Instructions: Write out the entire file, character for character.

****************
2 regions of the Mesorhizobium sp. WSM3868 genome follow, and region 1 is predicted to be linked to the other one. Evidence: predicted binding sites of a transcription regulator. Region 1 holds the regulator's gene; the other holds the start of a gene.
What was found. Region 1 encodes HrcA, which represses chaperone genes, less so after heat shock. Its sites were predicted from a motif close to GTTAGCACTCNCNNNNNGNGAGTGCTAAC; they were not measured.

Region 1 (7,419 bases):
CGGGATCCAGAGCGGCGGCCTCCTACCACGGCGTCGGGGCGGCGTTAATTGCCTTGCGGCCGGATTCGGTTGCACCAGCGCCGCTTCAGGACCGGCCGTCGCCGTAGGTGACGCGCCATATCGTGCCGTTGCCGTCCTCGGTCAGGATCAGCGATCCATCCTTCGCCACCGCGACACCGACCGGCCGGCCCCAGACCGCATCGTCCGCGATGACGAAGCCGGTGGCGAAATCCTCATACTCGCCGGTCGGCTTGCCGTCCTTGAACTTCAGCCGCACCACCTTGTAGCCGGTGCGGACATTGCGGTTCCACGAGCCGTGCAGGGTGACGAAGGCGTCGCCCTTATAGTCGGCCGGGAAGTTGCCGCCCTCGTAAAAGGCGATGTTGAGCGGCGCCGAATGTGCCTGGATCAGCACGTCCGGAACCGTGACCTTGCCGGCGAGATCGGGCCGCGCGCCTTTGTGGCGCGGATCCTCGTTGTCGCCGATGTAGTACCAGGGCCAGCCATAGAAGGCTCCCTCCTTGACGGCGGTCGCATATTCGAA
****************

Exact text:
2 regions of the Mesorhizobium sp. WSM3868 genome follow, and region 1 is predicted to be linked to the other one. Evidence: predicted binding sites of a transcription regulator. Region 1 holds the regulator's gene; the other holds the start of a gene.
What was found. Region 1 encodes HrcA, which represses chaperone genes, less so after heat shock. Its sites were predicted from a motif close to GTTAGCACTCNCNNNNNGNGAGTGCTAAC; they were not measured.

Region 1 (7,419 bases):
CGGGATCCAGAGCGGCGGCCTCCTACCACGGCGTCGGGGCGGCGTTAATTGCCTTGCGGCCGGATTCGGTTGCACCAGCGCCGCTTCAGGACCGGCCGTCGCCGTAGGTGACGCGCCATATCGTGCCGTTGCCGTCCTCGGTCAGGATCAGCGATCCATCCTTCGCCACCGCGACACCGACCGGCCGGCCCCAGACCGCATCGTCCGCGATGACGAAGCCGGTGGCGAAATCCTCATACTCGCCGGTCGGCTTGCCGTCCTTGAACTTCAGCCGCACCACCTTGTAGCCGGTGCGGACATTGCGGTTCCACGAGCCGTGCAGGGTGACGAAGGCGTCGCCCTTATAGTCGGCCGGGAAGTTGCCGCCCTCGTAAAAGGCGATGTTGAGCGGCGCCGAATGTGCCTGGATCAGCACGTCCGGAACCGTGACCTTGCCGGCGAGATCGGGCCGCGCGCCTTTGTGGCGCGGATCCTCGTTGTCGCCGATGTAGTACCAGGGCCAGCCATAGAAGGCTCCCTCCTTGACGGCGGTCGCATATTCGAA